- Student Leadership Programme: Introduce student leadership programmes that meaningfully foster leadership qualities. On this front, RVRC conducted a Bonding and Planning Retreat1 in 2019 to encourage greater autonomy and accountability among student leaders. In 2020, we conducted the Student Leader’s Symposium2 via Zoom where RVRC student leaders came together to share their collective vision for the RC, and to build upon each other’s efforts.
Moving forward, more can be done to develop student leaders through elective programmes focusing on the following aspects:
- Leadership styles
- Effective communication
- Conflict management
- Event management
- Peer mentoring
- Discussion and facilitation
According to Middleton (2013) as well as Peterson and Peterson (2012), leadership is not something innate, but rather a skill that can (and must) be learned, taught and nurtured over time. Schools and colleges are key in shaping the quality of leadership in society (Marcketti et al., 2013). If we believe that student leadership can help students successfully navigate their academic and Residential College experiences, it is important to promote increased engagement between staff and students to align perceptions of student leadership. Given the rising importance of leadership development in universities, we need to support our students in the development and appreciation of such skills so as to prepare them for a demanding, unpredictable and difficult world (Rosch & Caza, 2012).
If you are keen, please join me as I embark on this journey to identify, promote and develop student leadership skills through designing programmes to prepare our student leaders for the future.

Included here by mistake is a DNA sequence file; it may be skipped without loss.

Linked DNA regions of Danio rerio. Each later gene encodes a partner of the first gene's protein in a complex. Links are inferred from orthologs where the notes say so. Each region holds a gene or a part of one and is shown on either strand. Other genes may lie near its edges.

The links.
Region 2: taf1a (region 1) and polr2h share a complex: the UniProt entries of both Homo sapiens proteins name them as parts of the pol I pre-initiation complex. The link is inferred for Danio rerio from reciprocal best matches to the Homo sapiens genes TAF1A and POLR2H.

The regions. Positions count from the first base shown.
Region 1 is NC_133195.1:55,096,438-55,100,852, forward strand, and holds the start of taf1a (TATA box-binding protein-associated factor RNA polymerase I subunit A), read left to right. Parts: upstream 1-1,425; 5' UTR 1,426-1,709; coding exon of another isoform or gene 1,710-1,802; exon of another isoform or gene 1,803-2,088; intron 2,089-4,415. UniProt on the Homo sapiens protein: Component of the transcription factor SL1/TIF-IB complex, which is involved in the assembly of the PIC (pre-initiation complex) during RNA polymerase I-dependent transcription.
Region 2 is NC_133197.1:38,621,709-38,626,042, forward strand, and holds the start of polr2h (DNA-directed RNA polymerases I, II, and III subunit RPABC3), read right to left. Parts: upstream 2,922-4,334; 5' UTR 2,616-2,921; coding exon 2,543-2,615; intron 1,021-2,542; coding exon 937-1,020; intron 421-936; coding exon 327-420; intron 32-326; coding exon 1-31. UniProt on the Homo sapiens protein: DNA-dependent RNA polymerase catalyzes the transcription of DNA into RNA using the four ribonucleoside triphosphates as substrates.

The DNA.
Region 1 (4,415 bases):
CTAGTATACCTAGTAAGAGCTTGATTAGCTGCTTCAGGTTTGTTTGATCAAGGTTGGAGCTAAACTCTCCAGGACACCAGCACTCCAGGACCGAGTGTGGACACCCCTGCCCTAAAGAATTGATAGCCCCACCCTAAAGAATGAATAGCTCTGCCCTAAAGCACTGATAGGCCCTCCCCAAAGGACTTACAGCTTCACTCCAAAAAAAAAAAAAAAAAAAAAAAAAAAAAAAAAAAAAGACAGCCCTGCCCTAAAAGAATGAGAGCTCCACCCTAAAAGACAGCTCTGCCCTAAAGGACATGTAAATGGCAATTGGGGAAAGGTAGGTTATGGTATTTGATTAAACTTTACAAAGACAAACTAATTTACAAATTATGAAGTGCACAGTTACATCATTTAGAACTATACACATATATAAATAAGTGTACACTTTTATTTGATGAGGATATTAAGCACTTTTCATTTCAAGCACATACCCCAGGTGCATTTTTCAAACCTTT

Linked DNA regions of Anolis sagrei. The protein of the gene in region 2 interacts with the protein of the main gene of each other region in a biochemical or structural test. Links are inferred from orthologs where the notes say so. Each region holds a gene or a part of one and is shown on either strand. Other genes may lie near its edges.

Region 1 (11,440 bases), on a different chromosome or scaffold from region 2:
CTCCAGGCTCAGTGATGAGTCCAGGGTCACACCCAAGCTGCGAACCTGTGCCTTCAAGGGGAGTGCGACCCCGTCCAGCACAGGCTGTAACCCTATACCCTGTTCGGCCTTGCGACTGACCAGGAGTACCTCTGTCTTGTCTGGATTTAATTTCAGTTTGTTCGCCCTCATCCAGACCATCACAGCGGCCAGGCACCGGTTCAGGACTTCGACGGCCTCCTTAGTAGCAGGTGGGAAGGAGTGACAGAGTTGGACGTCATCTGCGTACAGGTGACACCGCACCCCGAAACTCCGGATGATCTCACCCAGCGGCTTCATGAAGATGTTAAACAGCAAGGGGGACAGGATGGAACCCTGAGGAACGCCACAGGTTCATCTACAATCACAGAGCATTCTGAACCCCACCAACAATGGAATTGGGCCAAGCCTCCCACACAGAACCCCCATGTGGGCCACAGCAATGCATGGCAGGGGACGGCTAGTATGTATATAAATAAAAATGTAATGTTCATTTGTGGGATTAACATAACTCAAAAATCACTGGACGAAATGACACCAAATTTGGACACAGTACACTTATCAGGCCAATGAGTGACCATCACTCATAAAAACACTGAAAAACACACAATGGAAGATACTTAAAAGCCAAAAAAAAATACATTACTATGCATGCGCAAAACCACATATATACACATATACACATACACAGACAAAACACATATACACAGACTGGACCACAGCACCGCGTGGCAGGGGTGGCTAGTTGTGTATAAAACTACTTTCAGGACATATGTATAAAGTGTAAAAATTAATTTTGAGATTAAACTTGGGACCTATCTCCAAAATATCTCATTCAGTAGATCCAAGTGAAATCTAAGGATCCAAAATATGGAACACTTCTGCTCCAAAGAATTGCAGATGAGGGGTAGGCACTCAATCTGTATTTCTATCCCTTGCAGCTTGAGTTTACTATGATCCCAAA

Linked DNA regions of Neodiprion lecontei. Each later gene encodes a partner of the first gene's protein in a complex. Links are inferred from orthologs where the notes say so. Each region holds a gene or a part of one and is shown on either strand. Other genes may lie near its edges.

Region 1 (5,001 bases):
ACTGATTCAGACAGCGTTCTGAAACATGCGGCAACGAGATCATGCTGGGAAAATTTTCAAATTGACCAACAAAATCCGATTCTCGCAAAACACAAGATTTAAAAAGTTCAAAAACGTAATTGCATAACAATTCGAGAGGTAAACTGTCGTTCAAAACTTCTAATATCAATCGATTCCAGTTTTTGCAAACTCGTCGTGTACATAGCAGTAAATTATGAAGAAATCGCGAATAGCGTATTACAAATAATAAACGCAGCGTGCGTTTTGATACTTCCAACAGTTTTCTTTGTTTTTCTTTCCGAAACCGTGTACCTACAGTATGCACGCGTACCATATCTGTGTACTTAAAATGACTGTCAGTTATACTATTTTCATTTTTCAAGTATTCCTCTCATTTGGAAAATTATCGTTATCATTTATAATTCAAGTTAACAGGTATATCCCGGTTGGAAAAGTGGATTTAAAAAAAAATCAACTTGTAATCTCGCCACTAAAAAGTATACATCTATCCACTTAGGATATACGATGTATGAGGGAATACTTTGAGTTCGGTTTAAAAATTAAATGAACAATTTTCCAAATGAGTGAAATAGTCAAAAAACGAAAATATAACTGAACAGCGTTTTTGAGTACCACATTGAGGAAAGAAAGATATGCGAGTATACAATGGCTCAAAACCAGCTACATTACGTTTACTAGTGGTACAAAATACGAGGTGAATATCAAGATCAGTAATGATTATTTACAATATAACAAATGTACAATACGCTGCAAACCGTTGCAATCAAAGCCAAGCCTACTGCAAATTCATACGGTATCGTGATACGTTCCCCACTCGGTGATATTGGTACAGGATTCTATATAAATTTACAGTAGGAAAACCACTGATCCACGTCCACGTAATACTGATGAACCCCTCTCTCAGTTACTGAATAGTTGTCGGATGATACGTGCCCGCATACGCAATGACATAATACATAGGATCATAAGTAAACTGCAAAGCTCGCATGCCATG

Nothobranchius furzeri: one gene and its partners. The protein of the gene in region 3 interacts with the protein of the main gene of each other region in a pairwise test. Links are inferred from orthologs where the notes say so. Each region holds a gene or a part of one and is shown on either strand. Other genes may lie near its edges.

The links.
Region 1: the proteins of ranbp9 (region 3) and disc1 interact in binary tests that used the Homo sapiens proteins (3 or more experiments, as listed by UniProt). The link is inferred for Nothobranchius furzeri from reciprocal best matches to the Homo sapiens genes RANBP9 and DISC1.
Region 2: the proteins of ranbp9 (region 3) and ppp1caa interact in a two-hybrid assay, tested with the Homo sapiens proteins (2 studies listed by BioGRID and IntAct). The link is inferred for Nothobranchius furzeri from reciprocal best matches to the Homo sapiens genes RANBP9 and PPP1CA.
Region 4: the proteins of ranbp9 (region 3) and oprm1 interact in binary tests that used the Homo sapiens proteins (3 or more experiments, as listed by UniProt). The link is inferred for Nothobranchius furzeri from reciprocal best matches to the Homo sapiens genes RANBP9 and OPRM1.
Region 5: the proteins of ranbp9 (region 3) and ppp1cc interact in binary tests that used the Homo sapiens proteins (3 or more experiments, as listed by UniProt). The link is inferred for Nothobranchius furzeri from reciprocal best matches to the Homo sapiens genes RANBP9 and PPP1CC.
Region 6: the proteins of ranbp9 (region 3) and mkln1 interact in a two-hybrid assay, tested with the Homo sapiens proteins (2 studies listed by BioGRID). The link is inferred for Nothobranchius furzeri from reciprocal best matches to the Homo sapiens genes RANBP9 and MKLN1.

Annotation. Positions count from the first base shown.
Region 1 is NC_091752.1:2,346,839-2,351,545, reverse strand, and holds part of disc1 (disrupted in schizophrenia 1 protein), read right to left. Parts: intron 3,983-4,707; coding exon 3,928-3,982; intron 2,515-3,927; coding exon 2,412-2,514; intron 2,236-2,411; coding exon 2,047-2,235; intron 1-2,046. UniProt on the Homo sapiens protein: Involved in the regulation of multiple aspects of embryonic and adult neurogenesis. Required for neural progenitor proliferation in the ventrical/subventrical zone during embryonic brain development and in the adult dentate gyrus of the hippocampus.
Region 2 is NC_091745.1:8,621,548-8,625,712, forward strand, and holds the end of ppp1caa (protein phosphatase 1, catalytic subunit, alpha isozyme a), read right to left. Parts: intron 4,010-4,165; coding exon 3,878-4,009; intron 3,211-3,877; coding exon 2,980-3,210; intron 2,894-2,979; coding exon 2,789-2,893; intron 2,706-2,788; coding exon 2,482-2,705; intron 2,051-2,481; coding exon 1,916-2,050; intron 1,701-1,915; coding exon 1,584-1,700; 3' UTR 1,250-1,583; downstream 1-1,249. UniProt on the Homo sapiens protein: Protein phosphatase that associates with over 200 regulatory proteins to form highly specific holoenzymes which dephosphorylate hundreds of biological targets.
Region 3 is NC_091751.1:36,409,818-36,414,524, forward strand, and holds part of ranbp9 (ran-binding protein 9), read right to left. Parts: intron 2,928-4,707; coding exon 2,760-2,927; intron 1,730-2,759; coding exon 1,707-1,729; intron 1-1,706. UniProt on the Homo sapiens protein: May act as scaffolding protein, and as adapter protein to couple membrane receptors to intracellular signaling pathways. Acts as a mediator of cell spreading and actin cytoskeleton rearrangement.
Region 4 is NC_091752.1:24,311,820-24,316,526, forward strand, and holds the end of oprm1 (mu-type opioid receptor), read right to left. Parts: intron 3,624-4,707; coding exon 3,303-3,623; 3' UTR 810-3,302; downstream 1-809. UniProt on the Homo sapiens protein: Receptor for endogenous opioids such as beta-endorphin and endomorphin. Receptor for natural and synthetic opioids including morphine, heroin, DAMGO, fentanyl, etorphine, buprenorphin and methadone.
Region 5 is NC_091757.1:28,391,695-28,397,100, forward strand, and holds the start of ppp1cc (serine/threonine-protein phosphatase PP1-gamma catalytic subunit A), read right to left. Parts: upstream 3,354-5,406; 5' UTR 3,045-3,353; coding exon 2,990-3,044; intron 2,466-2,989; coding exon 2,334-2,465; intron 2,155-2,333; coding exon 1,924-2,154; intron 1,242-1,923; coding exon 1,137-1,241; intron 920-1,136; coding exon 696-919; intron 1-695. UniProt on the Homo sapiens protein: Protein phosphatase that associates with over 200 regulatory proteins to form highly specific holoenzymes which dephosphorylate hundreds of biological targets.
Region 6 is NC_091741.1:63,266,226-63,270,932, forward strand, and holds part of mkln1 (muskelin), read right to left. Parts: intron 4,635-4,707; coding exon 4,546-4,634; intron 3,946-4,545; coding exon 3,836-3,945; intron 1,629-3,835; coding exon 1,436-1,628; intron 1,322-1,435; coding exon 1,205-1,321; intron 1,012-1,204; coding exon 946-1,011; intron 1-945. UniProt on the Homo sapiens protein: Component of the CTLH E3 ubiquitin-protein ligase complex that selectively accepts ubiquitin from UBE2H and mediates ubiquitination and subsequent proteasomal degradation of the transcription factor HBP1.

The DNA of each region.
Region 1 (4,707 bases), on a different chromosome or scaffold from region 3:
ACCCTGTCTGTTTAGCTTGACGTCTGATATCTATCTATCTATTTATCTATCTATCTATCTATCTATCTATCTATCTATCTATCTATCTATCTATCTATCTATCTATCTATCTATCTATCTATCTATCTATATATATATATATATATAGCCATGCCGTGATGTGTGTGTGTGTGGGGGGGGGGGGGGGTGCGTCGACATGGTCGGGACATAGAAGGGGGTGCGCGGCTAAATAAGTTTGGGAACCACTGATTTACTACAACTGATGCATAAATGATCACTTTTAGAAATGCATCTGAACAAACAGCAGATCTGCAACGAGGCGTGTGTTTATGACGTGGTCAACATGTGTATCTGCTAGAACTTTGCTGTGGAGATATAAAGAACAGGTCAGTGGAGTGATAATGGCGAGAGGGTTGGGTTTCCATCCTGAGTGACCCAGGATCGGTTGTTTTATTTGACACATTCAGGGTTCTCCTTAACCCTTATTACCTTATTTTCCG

Desmond NG is Associate Director of Student Life in Ridge View Residential College (RVRC), where he teaches the module WR1401 “Workplace Readiness”. His passion is in developing potential in people and he is always looking at ways to coach and mentor students under his charge. Desmond is a Certified Behavioural and Career Coach, as well as a Certified LEGO® SERIOUS PLAY® Facilitator.
Desmond can be reached at email@example.com.
- The Bonding and Planning Retreat was conceptualised by my colleague at RVRC, Mr. Norman New.
- The Student Leader’s Symposium was conceptualised by my colleague at RVRC, Ms. Vyna Sani.
Marcketti, S., Arendt, S. W., & Shelley, M. C. (2011). Leadership in action: student leadership development in an event management course. Leadership & Organization Development Journal, 32(2), 170-189. https://doi.org/10.1108/01437731111112999
Middleton, R. (2013). Active learning and leadership in an undergraduate curriculum: How effective is it for student learning and transition to practice? Nurse Education in Practice, 13(2), 83-88. https://doi.org/10.1016/j.nepr.2012.07.012
Peterson, T., & Peterson, C. (2012). What managerial leadership behaviors do student managerial leaders need? An empirical study of student organizational members. Journal of Leadership Education, 11(1), 102-20. http://dx.doi.org/10.12806/V11/I1/RF6